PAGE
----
You, who impose that women should cover their body in front of male ‘family members’; you, who still wrap menstrual hygiene products in a paper and insist that women should smuggle it from room to room as if it’s heroin or cocaine; you, who simply glorify women’s suffering instead of making the society equal for all; you, who deliberately overlook the statistics of the overall oppression and exploitation of women while repeatedly disbelieving their complaints; you, who resort to illogical whataboutary and violence when anyone questions or threatens the irrational existence of your authority, you can never ask these questions.

A friend of mine said once that love for a person and love for the society cannot be mingled. He strongly believes that once you fail/are denied love from a person, then you go on a ‘spiritual mode’ and start believing in the love for the society and help the society. I DON’T agree. Look at Jotirao and Savitribai; Jotirao unlearned all the norms and stereotypes enforced by the society and shared his dreams and passions with Savitribai. Savitribai took it further, and together, they made a beautiful world-no matter how surreal it seems even today-that keeps motivating those who seek it. It’s impossible to study their social and personal existence separately. If they could do it, we have no excuse..

Review of books by Girish Kuber

Recently finished reading अधर्मयुद्ध (Adharma Yuddha-war of religious fanaticism) by Girish Kuber.

The first book by him that I read was ‘युद्ध जिवांचे’ (Yuddha Jivanche- bio-war, or ‘war of the living’, or ‘war of people’?) It talks about science and technology’s darker side that prevailed in the power-privileged countries like America, Germany, Japan, Russia, etc and how it created an endless network of exploitation that the third world can’t even notice or imagine. Everyone should read it, especially those in science, technology and pharmaceuticals.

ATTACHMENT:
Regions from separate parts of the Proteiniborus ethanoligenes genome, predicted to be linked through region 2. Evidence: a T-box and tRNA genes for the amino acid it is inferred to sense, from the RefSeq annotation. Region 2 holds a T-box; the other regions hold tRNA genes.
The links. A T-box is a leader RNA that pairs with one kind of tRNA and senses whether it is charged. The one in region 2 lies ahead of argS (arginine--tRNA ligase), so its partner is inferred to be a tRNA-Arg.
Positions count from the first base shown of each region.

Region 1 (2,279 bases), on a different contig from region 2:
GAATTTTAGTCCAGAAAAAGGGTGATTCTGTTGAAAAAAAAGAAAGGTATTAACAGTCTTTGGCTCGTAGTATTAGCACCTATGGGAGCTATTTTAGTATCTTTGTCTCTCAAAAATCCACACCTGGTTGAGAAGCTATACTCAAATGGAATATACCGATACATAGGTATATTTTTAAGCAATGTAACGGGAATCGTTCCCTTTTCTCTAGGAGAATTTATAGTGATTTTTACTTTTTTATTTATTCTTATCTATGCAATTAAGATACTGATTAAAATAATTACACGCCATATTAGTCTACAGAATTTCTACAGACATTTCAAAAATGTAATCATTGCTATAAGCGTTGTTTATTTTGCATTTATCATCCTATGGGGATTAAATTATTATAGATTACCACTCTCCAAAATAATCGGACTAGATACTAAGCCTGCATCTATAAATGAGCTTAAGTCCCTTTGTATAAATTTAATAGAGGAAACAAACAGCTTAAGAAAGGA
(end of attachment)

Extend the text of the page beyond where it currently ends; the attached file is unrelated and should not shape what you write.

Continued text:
Reading it in school is a bad decision for those who already have their own existentialism. Seriously. It makes one wonder, whether we, the Homo sapiens, actually deserve the title of the most evolved species on the planet. Makes one question how humans can be so sickeningly creative in violence, how the largest share of money from every country’s GDP, people’s hard-damn-earned money, ends up in various violence projects, may it be in the name of national security, or exerting dominance, or simply fear-mongering.. Do common citizens consent to all this? Do they even know what goes on in their name?

When we read these details as science enthusiasts, we are humbled by the immensity of responsibility that’s on our shoulders. More than that, we are disgusted by our ancestors in the field. Depressed, even. We start asking, do we really want to end up like this? Any sane being’s answer would be, no. It also initiates another line of thought-importance of humanities. We take great pride in counting every scientific achievement of our respective nations or individuals, a common sentiment everywhere in the world. But we don’t really care to know why the study of humanities is important. In all these years of human history full of violence, we are yet to learn our lesson and create a system to utilise the resources in trying to learn about the diversity in the world and how to deal with it sustainably.

Because the prime emotion behind every project mentioned in the book is hate and greed. Greed, or a general sense of superiority that makes one ignorant of others existence and gives them a ‘license’ to exploit them however they please. ‘Lisence’ with which they escaped any questions on the sweet coincidence of the sudden rise of the company manufacturing Tamiflu from total bankruptcy and the sudden emergence of swine flu all over the third world.

Or a general sense of hate, that helps them legitimise and defend their actions. Hitler’s gas chambers are the least of such horrors, purely motivated by hatred.